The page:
“At times, the fact that I wasn’t going to make it did cross my mind. I feared I would never walk again. But I always wanted to return to the ring, at least for one last fight. But now, with the way I am seeing my recovery, my position has changed. I am in much better spirits. I changed 100 percent. One thing is to know you have only one leg, and a very different one is to know you have all the weapons you need. I know that on fight night I will be feeling better than ever. It is something that I feel inside me. I feel very happy and motivated, and as long as I feel like that, I know I’ll be OK.”
Hearing a fighter indicating that he feels 100 percent before a fight is one of boxing’s foremost clichés, and Martinez did say the same thing in April of last year, before his bout against Martin Murray in Buenos Aires, only to reveal immediately after the fight that he had entered the ring with injuries in his knee and shoulder, adding a broken hand during the action.
“With Murray I was feeling 1500 percent,” exaggerates Martinez, “but four days before the fight I injured my knee, and I was not going to go out and say, 'Hey, Martin, guess what? I just injured my knee.'” Martinez says this stressing that the fight was the most anticipated boxing event in his country’s rich history in the sport.
“I was not going to suspend that fight with only four days to go. They would have killed me! I could have never set foot in my own country! I thought, 'Dead or alive, I am getting into that ring.' But it was difficult, knowing that four days before the fight I had injured my knee, and one day before the fight my elbow almost came apart, and I couldn’t even lift my left arm, and then in the second round I fractured my hand. I had to struggle a lot, a long, uphill battle, but I thought, ‘I am leaving my heart here, I am leaving my life.’ And I did.”
And he seems ready to do it again, this time taking special care of his injuries through a low-impact training regimen which includes riding a bike. “I already fell twice from that thing, so I have to be careful," he said.
Martinez used to train on the Oxnard marina using a surf board and a paddle to simply stay afloat and keep his balance, strengthening his knees and ankles in the process, but his legendary fear of water has turned his attention to what he sees as a safer contraption.
“I am also using a sort of skateboard, but attached to the ground, mounted on a single spring axis. [The process is] called proprioception. The strengthening of the muscles is really noticeable.”
Nevertheless, Martinez sees the strengthening of his spirit as the main argument for a victory on June 7.
“Technically, Cotto will probably be my most accomplished opponent, the most capable one. Kelly Pavlik was a great champion, but he didn’t have the intelligence that Miguel Cotto has. Pavlik had a terrific power, but Cotto is more intelligent. He is a true champion and he is dangerous, but if I am in perfect shape, as I am planning to be, I can’t be worried too much. The reasons for me to say, ‘I am here and I am ready to win’ are not only said in reference to my body. They have to do with my recovery from my injuries and my motivation as well.”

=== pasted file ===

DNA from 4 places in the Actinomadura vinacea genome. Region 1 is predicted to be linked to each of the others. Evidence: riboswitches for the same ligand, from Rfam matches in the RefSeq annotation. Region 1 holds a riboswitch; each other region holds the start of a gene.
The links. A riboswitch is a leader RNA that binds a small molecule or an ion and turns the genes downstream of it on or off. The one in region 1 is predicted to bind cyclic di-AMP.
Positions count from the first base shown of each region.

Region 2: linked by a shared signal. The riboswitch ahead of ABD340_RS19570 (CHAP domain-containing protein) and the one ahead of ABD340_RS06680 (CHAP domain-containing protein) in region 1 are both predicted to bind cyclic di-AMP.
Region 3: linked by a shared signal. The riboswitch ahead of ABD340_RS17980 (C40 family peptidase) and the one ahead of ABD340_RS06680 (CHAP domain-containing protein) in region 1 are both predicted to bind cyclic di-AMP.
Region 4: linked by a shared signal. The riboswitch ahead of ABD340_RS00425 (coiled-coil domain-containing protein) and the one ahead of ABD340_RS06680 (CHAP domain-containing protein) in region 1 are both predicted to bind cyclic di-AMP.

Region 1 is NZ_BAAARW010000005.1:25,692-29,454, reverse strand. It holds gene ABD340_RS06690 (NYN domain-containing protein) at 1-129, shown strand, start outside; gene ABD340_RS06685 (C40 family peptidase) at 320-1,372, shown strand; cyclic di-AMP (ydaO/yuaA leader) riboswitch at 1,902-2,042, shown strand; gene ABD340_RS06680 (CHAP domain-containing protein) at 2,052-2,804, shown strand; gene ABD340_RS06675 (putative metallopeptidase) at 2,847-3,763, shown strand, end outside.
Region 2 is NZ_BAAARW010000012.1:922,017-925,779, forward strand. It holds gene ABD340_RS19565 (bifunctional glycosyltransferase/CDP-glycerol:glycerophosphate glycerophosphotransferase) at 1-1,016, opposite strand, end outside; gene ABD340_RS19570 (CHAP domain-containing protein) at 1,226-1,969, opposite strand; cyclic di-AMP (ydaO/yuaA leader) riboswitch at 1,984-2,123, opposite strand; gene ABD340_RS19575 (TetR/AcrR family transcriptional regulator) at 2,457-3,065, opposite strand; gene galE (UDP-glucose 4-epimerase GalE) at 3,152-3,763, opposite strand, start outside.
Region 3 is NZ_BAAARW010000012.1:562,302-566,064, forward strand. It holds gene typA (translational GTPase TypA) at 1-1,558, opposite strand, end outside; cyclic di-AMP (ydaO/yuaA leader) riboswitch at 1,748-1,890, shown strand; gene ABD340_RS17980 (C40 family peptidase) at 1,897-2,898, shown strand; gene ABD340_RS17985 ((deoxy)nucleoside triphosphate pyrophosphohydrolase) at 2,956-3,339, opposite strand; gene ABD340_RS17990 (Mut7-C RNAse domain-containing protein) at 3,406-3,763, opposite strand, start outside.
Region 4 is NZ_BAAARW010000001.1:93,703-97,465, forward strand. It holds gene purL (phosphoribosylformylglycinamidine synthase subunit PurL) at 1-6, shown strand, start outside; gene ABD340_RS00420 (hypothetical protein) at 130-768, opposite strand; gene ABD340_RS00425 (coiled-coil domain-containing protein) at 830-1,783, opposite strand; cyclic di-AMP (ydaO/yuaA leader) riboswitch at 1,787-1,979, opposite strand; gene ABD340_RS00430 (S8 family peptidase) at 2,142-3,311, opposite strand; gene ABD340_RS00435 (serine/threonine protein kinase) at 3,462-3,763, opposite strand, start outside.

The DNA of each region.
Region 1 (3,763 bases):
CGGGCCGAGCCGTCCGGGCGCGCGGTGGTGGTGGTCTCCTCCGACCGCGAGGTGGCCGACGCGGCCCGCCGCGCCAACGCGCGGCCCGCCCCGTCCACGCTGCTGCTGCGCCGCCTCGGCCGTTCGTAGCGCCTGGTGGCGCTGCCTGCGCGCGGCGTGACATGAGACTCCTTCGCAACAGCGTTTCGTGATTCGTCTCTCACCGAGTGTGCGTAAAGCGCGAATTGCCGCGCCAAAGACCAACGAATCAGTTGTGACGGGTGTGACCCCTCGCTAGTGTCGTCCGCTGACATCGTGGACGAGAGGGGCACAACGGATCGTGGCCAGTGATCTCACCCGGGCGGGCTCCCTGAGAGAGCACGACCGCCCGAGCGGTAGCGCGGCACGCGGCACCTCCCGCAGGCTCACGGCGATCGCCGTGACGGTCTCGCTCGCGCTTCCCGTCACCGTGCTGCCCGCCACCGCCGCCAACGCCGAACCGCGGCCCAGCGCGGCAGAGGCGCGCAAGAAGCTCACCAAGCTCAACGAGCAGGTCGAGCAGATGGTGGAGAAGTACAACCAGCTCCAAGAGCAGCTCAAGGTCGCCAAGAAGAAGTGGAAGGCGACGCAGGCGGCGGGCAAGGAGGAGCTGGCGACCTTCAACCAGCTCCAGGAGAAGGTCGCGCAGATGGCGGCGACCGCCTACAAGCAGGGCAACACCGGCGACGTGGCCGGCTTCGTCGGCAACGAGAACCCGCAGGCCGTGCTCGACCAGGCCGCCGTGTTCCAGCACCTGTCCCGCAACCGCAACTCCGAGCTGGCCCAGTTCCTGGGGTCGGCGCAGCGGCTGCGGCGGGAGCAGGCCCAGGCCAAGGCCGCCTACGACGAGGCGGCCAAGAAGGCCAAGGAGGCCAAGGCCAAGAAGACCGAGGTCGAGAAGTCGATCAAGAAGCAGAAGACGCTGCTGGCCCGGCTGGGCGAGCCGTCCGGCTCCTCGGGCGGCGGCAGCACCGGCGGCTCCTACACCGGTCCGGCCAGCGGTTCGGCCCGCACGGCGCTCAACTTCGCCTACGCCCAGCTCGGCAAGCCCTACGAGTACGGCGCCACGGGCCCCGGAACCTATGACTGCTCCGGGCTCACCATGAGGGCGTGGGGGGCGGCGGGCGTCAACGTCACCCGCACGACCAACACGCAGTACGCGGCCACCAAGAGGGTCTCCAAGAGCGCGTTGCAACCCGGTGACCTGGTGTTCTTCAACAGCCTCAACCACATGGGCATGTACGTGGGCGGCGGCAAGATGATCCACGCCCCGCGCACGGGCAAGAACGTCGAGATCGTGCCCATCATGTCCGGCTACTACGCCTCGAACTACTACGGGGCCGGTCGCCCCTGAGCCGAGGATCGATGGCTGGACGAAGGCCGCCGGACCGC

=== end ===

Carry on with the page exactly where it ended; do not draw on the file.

Gabriel Sarmiento and his return to Team Martinez
Aside from Dr. Bordon and head trainer Pablo Sarmiento, Martinez’s team is completed by Canadian hand-wrapping specialist Russ Anber (coming back after a two-year hiatus, during which Maravilla hurt his hands severely in his fights against Julio Cesar Chávez Jr. and Murray) and occasionally joined by Dr. Roger Anderson, his usual physician whenever he is in Oxnard.
But the big news this time is his reconciliation with former longtime trainer Gabriel Sarmiento, which is something once considered almost impossible.
“It is positive, because together we did great things together. The ‘house is back in order,’ and that’s essential. I need tranquility. Both for my work and for my personal life. And there’s nothing better than reaching an agreement between all of us. We found a common ground, and from there on we are moving forward. We are looking at the Cotto fight without looking back, like the professionals that we are, above all.”
Although they both managed to iron out their differences, a probation period still in effect in Spain will prevent Sarmiento from traveling to the U.S. for this fight. But he has been an essential part of the team during the Madrid leg of the training camp. And Martinez feels this is a reason for celebration.
“We got together, had coffee, and a conversation, shook hands, and then we agreed to start working on the next day at 6 in the morning. And we were working as hard as usual. Training with Gaby is super tough, it’s wild. He is still crazy about his work, and that’s great. I have a guy next to me that is committed 24 hours to his job, and since I am the same kind of person, as crazily dedicated as him, then we’re fine. When we’re not working out, we’re resting to start working out again at the gym. We’re very much alike.”
Watch video of Martinez training in Madrid (Bicycle: 8:40, Skateboard: 14:05)